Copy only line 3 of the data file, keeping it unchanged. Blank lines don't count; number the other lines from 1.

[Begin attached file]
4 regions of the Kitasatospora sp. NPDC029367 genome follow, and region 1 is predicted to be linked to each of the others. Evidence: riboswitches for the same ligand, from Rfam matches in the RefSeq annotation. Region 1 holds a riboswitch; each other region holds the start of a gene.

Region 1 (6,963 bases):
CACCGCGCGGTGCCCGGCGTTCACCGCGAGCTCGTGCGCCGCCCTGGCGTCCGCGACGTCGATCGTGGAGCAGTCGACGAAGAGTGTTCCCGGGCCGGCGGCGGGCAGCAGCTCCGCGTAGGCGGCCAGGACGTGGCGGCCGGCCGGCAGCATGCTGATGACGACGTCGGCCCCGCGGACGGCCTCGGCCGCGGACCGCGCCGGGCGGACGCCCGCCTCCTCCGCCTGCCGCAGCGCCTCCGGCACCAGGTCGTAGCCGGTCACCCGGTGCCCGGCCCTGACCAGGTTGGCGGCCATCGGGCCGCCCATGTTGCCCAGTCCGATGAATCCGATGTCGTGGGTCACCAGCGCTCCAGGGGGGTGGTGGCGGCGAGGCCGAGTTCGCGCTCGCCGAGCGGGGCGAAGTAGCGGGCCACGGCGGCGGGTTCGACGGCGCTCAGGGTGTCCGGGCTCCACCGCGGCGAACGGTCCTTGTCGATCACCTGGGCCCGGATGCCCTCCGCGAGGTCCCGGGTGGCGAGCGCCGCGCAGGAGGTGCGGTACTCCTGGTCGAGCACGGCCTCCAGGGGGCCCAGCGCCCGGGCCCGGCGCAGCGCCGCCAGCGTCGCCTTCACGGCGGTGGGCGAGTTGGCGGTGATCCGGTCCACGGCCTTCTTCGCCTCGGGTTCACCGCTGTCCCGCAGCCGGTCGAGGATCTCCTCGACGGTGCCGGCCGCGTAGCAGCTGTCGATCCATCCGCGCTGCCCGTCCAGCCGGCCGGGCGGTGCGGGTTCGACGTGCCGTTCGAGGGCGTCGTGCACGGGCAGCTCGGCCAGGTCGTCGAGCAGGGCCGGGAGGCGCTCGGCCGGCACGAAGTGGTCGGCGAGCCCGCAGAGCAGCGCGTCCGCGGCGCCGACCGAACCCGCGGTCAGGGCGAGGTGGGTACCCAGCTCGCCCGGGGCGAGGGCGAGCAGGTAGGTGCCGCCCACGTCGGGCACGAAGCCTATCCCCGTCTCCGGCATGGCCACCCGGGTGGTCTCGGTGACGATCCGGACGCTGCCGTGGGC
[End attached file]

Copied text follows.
CACCGCGCGGTGCCCGGCGTTCACCGCGAGCTCGTGCGCCGCCCTGGCGTCCGCGACGTCGATCGTGGAGCAGTCGACGAAGAGTGTTCCCGGGCCGGCGGCGGGCAGCAGCTCCGCGTAGGCGGCCAGGACGTGGCGGCCGGCCGGCAGCATGCTGATGACGACGTCGGCCCCGCGGACGGCCTCGGCCGCGGACCGCGCCGGGCGGACGCCCGCCTCCTCCGCCTGCCGCAGCGCCTCCGGCACCAGGTCGTAGCCGGTCACCCGGTGCCCGGCCCTGACCAGGTTGGCGGCCATCGGGCCGCCCATGTTGCCCAGTCCGATGAATCCGATGTCGTGGGTCACCAGCGCTCCAGGGGGGTGGTGGCGGCGAGGCCGAGTTCGCGCTCGCCGAGCGGGGCGAAGTAGCGGGCCACGGCGGCGGGTTCGACGGCGCTCAGGGTGTCCGGGCTCCACCGCGGCGAACGGTCCTTGTCGATCACCTGGGCCCGGATGCCCTCCGCGAGGTCCCGGGTGGCGAGCGCCGCGCAGGAGGTGCGGTACTCCTGGTCGAGCACGGCCTCCAGGGGGCCCAGCGCCCGGGCCCGGCGCAGCGCCGCCAGCGTCGCCTTCACGGCGGTGGGCGAGTTGGCGGTGATCCGGTCCACGGCCTTCTTCGCCTCGGGTTCACCGCTGTCCCGCAGCCGGTCGAGGATCTCCTCGACGGTGCCGGCCGCGTAGCAGCTGTCGATCCATCCGCGCTGCCCGTCCAGCCGGCCGGGCGGTGCGGGTTCGACGTGCCGTTCGAGGGCGTCGTGCACGGGCAGCTCGGCCAGGTCGTCGAGCAGGGCCGGGAGGCGCTCGGCCGGCACGAAGTGGTCGGCGAGCCCGCAGAGCAGCGCGTCCGCGGCGCCGACCGAACCCGCGGTCAGGGCGAGGTGGGTACCCAGCTCGCCCGGGGCGAGGGCGAGCAGGTAGGTGCCGCCCACGTCGGGCACGAAGCCTATCCCCGTCTCCGGCATGGCCACCCGGGTGGTCTCGGTGACGATCCGGACGCTGCCGTGGGC